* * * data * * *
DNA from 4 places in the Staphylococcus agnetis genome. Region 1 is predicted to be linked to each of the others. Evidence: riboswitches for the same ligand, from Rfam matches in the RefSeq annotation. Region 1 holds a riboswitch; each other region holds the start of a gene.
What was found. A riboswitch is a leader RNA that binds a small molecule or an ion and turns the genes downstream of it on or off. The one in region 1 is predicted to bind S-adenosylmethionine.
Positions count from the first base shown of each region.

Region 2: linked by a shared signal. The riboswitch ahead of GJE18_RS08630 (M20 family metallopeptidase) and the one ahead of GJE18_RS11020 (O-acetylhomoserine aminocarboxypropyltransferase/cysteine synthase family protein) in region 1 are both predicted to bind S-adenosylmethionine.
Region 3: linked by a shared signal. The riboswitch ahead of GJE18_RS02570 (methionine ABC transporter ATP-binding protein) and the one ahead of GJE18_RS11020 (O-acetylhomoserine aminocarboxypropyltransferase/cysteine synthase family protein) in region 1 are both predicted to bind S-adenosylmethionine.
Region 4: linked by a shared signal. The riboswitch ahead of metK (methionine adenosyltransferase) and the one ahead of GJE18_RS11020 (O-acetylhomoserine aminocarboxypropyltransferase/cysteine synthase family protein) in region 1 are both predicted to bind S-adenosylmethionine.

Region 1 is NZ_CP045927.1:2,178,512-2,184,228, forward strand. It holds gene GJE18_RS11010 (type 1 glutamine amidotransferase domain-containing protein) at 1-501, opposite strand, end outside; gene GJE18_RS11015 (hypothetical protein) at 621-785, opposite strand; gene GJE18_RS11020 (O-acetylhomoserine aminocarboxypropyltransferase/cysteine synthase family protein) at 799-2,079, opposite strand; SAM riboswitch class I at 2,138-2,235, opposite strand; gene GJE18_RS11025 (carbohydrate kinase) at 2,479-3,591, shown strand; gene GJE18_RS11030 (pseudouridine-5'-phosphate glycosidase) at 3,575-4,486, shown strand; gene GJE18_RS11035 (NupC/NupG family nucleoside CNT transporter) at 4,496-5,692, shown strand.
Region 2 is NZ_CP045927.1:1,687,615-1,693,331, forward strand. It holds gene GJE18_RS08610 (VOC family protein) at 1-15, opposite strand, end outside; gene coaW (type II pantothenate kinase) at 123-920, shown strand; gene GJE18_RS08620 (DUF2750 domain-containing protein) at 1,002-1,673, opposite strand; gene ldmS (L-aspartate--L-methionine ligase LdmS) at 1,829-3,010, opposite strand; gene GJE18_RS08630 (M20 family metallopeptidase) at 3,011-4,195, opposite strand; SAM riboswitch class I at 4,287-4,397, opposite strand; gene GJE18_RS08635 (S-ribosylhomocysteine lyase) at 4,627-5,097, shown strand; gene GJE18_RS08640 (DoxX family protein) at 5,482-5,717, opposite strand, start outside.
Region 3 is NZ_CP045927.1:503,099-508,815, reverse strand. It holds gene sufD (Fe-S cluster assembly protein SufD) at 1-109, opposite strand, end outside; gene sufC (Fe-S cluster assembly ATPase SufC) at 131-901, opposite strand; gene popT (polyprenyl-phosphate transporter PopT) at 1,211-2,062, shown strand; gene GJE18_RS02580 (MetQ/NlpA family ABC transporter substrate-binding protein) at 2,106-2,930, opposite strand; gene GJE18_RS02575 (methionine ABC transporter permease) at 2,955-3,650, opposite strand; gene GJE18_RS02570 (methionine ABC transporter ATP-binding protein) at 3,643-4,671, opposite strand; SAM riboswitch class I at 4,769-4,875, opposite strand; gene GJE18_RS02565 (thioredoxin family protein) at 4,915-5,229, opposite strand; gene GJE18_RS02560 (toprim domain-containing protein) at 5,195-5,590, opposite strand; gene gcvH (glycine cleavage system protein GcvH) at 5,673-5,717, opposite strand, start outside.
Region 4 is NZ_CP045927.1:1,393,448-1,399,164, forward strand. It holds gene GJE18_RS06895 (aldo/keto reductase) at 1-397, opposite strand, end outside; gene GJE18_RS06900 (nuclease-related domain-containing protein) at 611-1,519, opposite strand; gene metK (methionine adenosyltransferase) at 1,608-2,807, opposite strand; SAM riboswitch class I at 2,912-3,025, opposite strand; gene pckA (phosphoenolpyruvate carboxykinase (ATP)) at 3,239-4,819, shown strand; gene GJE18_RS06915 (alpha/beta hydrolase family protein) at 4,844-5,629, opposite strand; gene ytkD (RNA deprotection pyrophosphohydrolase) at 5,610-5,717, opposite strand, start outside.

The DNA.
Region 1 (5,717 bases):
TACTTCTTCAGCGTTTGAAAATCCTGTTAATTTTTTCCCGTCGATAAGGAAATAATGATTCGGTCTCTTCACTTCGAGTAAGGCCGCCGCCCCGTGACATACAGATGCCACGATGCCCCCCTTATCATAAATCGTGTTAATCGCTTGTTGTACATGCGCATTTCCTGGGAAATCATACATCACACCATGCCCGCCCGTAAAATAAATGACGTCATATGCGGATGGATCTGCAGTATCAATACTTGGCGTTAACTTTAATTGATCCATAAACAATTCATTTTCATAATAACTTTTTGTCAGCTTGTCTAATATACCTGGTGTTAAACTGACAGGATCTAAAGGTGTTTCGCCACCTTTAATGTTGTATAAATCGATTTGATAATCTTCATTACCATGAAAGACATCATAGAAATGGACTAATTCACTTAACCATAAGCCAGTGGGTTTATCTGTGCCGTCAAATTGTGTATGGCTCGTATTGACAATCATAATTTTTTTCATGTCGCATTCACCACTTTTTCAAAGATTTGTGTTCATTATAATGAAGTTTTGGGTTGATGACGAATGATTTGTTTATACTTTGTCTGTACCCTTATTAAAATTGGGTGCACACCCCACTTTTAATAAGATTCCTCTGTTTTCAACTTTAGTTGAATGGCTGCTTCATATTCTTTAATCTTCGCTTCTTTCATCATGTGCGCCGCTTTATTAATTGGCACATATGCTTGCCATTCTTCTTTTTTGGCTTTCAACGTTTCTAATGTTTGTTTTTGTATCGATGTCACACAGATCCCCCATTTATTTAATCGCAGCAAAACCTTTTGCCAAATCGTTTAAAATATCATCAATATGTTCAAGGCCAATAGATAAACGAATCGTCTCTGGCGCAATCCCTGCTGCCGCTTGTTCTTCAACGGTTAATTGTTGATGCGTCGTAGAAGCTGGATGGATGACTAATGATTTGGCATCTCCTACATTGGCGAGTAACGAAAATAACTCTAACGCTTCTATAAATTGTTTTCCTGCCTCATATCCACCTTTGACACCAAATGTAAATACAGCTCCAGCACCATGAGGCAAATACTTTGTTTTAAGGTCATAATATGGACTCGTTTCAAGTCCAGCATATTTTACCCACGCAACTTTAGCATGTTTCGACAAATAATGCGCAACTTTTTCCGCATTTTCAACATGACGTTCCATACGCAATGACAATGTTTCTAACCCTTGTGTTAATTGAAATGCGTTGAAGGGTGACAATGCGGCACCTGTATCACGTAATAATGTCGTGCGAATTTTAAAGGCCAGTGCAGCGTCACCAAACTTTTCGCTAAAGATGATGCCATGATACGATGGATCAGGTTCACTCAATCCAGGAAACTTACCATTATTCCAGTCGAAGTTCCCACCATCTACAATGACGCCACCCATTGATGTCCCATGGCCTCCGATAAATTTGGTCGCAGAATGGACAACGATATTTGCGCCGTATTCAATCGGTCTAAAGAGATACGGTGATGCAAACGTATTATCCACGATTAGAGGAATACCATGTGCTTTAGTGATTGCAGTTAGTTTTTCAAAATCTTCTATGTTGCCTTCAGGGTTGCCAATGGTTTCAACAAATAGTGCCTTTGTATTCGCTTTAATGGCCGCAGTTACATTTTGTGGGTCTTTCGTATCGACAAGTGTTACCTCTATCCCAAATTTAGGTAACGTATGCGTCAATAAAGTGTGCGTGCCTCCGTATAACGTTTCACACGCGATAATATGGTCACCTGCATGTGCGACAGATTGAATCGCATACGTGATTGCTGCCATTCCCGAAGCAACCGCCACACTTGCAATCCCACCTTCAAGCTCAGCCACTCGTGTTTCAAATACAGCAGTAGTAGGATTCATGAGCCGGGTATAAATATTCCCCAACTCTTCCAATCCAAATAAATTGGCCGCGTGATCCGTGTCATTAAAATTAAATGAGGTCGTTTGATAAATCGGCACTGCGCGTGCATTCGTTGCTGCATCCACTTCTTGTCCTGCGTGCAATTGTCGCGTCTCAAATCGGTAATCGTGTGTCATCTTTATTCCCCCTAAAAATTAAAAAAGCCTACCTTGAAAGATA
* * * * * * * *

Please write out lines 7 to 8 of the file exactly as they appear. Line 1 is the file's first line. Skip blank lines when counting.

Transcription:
Region 1 is NZ_CP045927.1:2,178,512-2,184,228, forward strand. It holds gene GJE18_RS11010 (type 1 glutamine amidotransferase domain-containing protein) at 1-501, opposite strand, end outside; gene GJE18_RS11015 (hypothetical protein) at 621-785, opposite strand; gene GJE18_RS11020 (O-acetylhomoserine aminocarboxypropyltransferase/cysteine synthase family protein) at 799-2,079, opposite strand; SAM riboswitch class I at 2,138-2,235, opposite strand; gene GJE18_RS11025 (carbohydrate kinase) at 2,479-3,591, shown strand; gene GJE18_RS11030 (pseudouridine-5'-phosphate glycosidase) at 3,575-4,486, shown strand; gene GJE18_RS11035 (NupC/NupG family nucleoside CNT transporter) at 4,496-5,692, shown strand.
Region 2 is NZ_CP045927.1:1,687,615-1,693,331, forward strand. It holds gene GJE18_RS08610 (VOC family protein) at 1-15, opposite strand, end outside; gene coaW (type II pantothenate kinase) at 123-920, shown strand; gene GJE18_RS08620 (DUF2750 domain-containing protein) at 1,002-1,673, opposite strand; gene ldmS (L-aspartate--L-methionine ligase LdmS) at 1,829-3,010, opposite strand; gene GJE18_RS08630 (M20 family metallopeptidase) at 3,011-4,195, opposite strand; SAM riboswitch class I at 4,287-4,397, opposite strand; gene GJE18_RS08635 (S-ribosylhomocysteine lyase) at 4,627-5,097, shown strand; gene GJE18_RS08640 (DoxX family protein) at 5,482-5,717, opposite strand, start outside.